Like many people, I studied Alice Walker’s most famous book, The Colour Purple when I was at school, and remained haunted by its harrowing content there after. Consequently I took a keen interest in American history – particularly the Civil Rights Movement and the segregation of black people. Thus, when in the final year of my degree I decided to combine my love of books with my interest in black history and wrote a dissertation of the depiction of black men in literature.
In addition to the works of Toni Morrison, The Third Life of Grange Copeland – Alice Walker’s debut novel – was also recommended to me as a prime example of how black female writers wrote about men Published in 1970 the novel set in rural Georgia and traces the life of three generations of crop farmers. She received much literary praise for shattering a number of literary taboos, but there was much fury from African American critics who objected to the savage-like characterization of Brownfield.
Such writing came as a result of Walker’s childhood, in which she witnessed both shootings and beatings in Eat-onton, the small town in Georgia in which she was born. And unlike many of her contemporaries who shied away from writing about violence in the black community, Walker’s writing is deliberately full of controversy. So much so that along with Toni Morrison, Walker was credited by Henry Louis Gates Jr as being one of the ‘two central figures in the renaissance of black women’s writing.’
The Third Life of Grange Copeland explores themes of violence, degradation and oppression with both tenderness and tenacity. The depiction of Brownfield, who is imprisoned for the murder of his wife, is undeniably brutal, and while it is easy to see why Walker received much criticism for her portrayal of black men, in a time where many chose to glaze over issues of slavery, it is commendable that Walker took it upon herself to write these untold stories.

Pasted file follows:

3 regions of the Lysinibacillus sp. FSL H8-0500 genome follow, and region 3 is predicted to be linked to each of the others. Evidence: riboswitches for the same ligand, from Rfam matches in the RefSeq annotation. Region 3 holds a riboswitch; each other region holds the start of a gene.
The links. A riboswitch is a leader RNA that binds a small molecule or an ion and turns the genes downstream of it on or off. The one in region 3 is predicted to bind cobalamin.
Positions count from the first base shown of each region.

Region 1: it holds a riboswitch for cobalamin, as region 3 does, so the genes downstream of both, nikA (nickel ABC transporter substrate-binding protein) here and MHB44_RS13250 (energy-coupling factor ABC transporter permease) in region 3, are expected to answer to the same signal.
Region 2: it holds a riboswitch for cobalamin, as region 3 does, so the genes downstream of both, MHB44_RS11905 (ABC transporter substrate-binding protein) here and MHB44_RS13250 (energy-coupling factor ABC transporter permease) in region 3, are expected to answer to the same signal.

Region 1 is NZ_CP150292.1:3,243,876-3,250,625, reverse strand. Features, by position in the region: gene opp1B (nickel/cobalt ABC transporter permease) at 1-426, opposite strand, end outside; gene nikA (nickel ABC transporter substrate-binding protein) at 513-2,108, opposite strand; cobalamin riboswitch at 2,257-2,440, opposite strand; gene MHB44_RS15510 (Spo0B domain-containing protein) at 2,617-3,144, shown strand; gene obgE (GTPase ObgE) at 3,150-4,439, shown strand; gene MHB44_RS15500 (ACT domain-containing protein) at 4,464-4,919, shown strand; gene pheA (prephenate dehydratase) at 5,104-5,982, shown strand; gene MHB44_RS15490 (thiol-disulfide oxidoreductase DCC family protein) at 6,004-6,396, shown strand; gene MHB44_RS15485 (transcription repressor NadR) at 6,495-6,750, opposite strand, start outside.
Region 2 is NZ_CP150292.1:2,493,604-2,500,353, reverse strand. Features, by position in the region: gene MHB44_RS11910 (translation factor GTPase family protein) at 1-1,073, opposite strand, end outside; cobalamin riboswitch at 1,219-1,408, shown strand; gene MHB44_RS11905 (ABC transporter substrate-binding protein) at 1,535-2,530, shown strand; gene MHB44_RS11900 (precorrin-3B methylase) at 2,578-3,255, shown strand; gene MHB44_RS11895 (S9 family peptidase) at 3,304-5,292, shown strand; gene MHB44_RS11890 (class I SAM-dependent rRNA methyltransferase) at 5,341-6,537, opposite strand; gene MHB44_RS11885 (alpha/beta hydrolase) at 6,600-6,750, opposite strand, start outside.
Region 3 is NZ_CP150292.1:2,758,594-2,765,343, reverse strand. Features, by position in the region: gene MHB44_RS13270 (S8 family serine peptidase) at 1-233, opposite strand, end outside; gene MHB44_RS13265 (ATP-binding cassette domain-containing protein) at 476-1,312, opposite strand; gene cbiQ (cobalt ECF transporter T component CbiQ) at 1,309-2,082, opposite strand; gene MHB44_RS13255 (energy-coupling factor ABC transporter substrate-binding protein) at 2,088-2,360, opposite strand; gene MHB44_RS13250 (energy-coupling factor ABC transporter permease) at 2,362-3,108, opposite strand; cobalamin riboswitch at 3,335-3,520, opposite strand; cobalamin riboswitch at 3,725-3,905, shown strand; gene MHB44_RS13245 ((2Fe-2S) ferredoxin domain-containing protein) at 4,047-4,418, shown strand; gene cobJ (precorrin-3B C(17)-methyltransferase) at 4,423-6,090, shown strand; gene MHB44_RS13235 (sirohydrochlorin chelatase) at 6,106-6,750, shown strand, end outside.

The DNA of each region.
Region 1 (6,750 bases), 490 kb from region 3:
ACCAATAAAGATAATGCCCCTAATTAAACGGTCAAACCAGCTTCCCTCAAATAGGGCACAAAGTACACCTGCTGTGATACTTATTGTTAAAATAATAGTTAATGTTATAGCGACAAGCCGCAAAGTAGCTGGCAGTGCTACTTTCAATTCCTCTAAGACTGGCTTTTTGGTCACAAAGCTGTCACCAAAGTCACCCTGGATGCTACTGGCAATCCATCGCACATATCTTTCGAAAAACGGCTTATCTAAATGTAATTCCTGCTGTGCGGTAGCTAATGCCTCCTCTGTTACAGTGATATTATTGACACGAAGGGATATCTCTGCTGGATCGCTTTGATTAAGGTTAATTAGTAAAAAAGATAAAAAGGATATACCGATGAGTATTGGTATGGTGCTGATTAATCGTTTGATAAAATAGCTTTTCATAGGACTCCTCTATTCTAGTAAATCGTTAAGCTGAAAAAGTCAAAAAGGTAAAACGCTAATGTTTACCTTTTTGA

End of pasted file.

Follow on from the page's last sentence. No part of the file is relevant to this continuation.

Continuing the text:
About The Third Life of Grange Copeland
Alice Walker’s first book recounts the lives of three generations growing up in Georgia, where the author herself grew up.
Grange Copeland is a black tenant farmer who is forced to leave his land and family in search of a better future. He heads North but discovers that the racism and poverty he experienced in the South are, in fact, everywhere. When he returns to Georgia years later he finds that his son Brownfield has been imprisoned for the murder of his wife. But hope comes in the form of the third generation as the guardian of the couple’s youngest daughter, Grange Copeland, who glimpses a chance of both spiritual and social freedom.
About Alice Walker
Alice Walker, one of the United States’ preeminent writers, is an award-winning author of novels, stories, essays, and poetry. In 1983, Walker became the first African-American woman to win a Pulitzer Prize for fiction with her novel The Color Purple, which also won the National Book Award. Her other books include The Third Life of Grange Copeland, Meridian, The Temple of My Familiar, and Possessing the Secret of Joy. In her public life, Walker has worked to address problems of injustice, inequality, and poverty as an activist, teacher, and public intellectual.
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